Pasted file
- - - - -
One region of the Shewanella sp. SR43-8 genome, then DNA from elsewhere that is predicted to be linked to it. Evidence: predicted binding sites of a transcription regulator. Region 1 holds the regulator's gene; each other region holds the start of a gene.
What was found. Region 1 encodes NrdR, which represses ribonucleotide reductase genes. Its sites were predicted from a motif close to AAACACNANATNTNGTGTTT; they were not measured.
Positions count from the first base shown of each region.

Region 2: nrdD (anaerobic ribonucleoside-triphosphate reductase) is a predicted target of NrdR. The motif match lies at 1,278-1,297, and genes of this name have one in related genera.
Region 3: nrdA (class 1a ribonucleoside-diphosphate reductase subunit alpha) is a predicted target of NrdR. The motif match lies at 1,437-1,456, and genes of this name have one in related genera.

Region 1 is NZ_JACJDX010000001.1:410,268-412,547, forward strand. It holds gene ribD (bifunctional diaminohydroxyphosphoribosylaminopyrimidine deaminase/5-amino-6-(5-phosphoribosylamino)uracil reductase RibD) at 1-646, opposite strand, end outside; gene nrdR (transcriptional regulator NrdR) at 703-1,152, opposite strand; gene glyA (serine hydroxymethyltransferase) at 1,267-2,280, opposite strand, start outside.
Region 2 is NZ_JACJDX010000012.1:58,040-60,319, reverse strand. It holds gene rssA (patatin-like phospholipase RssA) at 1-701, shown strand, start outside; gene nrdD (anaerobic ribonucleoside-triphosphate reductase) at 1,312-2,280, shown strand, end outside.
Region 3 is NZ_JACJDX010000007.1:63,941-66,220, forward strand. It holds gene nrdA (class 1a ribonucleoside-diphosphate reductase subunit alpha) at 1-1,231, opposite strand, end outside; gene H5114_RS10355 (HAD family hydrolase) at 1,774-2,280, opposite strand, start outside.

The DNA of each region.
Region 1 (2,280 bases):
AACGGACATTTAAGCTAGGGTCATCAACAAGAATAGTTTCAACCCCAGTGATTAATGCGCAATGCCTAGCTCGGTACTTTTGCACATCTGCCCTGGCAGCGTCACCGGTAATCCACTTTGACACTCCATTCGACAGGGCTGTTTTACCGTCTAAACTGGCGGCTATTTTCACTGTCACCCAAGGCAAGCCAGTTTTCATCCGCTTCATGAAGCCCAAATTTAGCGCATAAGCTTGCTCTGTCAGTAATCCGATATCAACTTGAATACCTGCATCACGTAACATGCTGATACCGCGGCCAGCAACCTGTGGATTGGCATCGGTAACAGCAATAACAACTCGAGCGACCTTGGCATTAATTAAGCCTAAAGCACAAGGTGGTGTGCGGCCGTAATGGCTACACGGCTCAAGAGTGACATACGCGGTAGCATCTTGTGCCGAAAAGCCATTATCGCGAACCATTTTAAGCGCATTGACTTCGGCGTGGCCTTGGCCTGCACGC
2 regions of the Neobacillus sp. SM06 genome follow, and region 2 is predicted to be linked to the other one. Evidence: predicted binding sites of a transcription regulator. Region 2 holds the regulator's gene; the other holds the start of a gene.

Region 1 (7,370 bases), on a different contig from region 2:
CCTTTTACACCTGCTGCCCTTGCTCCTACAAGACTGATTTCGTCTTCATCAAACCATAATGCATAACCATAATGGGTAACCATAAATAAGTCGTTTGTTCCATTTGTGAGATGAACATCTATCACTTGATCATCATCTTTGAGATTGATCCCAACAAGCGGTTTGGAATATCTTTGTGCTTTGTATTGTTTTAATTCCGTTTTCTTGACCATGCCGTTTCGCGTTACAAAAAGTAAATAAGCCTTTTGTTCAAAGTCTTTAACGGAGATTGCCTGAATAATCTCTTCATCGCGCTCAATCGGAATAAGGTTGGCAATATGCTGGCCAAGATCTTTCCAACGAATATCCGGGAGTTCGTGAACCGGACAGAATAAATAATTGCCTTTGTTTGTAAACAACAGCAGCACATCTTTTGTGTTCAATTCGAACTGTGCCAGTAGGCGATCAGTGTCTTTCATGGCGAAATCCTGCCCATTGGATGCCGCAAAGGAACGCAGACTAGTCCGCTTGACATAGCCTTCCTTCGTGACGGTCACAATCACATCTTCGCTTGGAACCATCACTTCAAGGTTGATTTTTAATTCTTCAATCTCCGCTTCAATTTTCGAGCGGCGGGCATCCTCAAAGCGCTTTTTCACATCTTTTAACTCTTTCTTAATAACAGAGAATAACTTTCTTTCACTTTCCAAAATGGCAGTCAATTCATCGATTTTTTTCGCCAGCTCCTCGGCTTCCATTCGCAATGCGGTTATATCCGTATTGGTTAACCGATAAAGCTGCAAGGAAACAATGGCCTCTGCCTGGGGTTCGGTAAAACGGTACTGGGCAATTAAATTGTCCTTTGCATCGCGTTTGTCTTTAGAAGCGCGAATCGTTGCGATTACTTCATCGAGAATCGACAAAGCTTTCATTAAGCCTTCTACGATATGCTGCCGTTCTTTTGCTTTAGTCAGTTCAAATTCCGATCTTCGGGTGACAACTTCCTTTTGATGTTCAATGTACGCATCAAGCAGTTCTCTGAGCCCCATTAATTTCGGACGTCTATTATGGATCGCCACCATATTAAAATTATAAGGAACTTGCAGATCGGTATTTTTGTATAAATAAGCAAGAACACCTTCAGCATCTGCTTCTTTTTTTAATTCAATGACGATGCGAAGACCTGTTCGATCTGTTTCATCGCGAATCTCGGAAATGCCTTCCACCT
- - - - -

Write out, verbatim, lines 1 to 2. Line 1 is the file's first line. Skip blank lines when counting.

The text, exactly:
One region of the Shewanella sp. SR43-8 genome, then DNA from elsewhere that is predicted to be linked to it. Evidence: predicted binding sites of a transcription regulator. Region 1 holds the regulator's gene; each other region holds the start of a gene.
What was found. Region 1 encodes NrdR, which represses ribonucleotide reductase genes. Its sites were predicted from a motif close to AAACACNANATNTNGTGTTT; they were not measured.